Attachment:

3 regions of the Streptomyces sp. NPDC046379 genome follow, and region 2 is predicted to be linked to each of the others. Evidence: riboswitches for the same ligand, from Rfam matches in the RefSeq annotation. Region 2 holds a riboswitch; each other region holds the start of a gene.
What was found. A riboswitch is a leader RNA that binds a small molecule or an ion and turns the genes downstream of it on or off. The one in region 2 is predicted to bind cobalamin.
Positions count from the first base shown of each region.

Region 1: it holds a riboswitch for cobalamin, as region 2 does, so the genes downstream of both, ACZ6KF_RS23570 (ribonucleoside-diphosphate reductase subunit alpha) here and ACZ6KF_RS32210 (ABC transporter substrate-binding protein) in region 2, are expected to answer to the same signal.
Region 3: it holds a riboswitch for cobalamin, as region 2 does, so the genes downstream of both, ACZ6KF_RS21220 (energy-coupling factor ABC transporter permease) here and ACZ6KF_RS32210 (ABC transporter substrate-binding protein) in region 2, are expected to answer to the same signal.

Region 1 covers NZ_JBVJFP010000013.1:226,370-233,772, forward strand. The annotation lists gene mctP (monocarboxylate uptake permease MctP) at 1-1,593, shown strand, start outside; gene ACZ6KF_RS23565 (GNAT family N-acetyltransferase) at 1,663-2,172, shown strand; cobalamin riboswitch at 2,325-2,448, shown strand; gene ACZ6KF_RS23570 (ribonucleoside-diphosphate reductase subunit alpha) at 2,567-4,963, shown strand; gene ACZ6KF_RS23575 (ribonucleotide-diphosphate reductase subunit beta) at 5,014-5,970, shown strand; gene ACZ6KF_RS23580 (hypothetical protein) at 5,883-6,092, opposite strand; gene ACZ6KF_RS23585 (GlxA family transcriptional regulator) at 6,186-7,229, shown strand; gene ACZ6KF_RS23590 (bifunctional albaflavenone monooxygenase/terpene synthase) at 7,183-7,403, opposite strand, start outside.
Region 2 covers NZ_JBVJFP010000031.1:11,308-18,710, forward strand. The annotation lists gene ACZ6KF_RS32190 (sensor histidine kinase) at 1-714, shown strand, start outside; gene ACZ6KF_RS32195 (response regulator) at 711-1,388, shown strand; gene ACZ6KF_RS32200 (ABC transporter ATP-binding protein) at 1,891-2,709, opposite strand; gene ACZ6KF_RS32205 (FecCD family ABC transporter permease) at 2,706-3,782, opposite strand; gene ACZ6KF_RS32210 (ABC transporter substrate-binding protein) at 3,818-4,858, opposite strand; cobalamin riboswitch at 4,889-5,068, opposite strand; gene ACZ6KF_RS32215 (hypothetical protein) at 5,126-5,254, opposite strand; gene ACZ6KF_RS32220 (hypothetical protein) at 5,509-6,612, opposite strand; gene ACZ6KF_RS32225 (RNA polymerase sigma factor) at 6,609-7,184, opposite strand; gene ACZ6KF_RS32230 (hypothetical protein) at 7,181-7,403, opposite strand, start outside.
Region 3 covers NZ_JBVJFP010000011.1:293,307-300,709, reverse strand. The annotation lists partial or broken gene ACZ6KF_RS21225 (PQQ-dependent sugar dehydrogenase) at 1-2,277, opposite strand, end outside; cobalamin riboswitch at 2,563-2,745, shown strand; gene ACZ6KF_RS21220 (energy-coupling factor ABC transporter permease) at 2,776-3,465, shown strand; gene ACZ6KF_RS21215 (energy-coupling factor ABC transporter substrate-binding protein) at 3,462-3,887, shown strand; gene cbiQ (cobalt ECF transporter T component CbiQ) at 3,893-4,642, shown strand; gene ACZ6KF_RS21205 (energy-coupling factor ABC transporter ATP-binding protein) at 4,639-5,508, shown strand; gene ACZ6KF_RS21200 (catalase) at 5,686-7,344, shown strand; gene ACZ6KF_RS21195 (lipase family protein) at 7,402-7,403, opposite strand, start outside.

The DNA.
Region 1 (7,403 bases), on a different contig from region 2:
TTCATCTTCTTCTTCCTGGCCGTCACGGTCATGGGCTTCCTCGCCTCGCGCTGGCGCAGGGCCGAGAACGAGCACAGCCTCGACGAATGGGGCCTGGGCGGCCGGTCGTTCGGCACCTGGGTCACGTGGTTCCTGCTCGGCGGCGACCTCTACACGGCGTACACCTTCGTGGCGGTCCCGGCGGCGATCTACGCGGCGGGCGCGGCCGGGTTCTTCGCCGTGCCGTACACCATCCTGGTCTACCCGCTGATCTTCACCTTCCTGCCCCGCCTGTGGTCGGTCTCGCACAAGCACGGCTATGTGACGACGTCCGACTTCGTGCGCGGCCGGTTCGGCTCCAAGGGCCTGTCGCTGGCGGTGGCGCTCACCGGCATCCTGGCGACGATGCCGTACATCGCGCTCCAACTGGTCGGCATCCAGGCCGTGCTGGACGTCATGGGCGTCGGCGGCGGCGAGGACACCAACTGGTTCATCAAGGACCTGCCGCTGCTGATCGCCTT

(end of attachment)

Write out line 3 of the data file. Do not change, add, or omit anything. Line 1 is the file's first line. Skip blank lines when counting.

Positions count from the first base shown of each region.